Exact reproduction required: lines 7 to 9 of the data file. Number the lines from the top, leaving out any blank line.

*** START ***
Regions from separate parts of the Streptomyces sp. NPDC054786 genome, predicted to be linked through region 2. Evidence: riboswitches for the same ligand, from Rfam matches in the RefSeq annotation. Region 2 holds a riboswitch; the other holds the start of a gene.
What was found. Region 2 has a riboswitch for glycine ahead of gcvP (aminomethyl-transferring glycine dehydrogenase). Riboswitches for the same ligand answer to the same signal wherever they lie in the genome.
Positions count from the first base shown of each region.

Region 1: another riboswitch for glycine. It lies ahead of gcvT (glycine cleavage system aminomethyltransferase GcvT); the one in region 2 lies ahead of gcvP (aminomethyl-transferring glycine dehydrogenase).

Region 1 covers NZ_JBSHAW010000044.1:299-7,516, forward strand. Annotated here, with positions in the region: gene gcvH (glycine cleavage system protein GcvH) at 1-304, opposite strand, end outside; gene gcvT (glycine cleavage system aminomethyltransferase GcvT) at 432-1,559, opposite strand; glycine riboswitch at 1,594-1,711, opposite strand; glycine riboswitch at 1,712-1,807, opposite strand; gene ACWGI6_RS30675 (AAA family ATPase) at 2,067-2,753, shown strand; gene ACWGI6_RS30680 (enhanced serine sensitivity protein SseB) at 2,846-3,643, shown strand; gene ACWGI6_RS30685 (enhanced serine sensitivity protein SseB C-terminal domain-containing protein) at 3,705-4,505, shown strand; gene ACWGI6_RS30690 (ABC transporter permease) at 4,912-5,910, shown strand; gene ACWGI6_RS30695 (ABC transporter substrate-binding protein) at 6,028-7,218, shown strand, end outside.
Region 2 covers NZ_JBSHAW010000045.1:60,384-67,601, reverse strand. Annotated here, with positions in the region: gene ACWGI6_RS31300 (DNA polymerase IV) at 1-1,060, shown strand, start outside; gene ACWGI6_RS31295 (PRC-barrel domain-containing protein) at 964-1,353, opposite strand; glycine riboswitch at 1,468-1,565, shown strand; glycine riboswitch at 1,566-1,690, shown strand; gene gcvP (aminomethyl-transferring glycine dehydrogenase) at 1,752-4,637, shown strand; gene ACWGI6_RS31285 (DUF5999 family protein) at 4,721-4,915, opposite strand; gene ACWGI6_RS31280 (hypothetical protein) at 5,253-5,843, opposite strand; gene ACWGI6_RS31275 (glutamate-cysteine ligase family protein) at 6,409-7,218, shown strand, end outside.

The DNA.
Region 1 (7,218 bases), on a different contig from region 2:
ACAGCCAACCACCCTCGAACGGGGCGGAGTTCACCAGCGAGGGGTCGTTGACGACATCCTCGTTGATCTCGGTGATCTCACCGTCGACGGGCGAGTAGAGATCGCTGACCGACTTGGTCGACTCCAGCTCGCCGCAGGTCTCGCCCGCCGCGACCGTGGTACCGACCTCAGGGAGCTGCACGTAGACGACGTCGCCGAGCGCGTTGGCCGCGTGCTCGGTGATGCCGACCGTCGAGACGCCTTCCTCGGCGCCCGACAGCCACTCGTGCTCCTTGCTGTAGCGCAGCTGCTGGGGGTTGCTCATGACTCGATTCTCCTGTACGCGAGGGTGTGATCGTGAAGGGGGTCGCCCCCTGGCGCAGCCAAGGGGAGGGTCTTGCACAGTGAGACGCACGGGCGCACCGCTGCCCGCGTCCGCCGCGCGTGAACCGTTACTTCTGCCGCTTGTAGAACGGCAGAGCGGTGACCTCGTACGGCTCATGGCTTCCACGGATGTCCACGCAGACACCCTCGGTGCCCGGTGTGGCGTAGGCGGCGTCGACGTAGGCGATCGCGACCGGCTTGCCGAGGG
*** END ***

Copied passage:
The DNA.
Region 1 (7,218 bases), on a different contig from region 2:
ACAGCCAACCACCCTCGAACGGGGCGGAGTTCACCAGCGAGGGGTCGTTGACGACATCCTCGTTGATCTCGGTGATCTCACCGTCGACGGGCGAGTAGAGATCGCTGACCGACTTGGTCGACTCCAGCTCGCCGCAGGTCTCGCCCGCCGCGACCGTGGTACCGACCTCAGGGAGCTGCACGTAGACGACGTCGCCGAGCGCGTTGGCCGCGTGCTCGGTGATGCCGACCGTCGAGACGCCTTCCTCGGCGCCCGACAGCCACTCGTGCTCCTTGCTGTAGCGCAGCTGCTGGGGGTTGCTCATGACTCGATTCTCCTGTACGCGAGGGTGTGATCGTGAAGGGGGTCGCCCCCTGGCGCAGCCAAGGGGAGGGTCTTGCACAGTGAGACGCACGGGCGCACCGCTGCCCGCGTCCGCCGCGCGTGAACCGTTACTTCTGCCGCTTGTAGAACGGCAGAGCGGTGACCTCGTACGGCTCATGGCTTCCACGGATGTCCACGCAGACACCCTCGGTGCCCGGTGTGGCGTAGGCGGCGTCGACGTAGGCGATCGCGACCGGCTTGCCGAGGG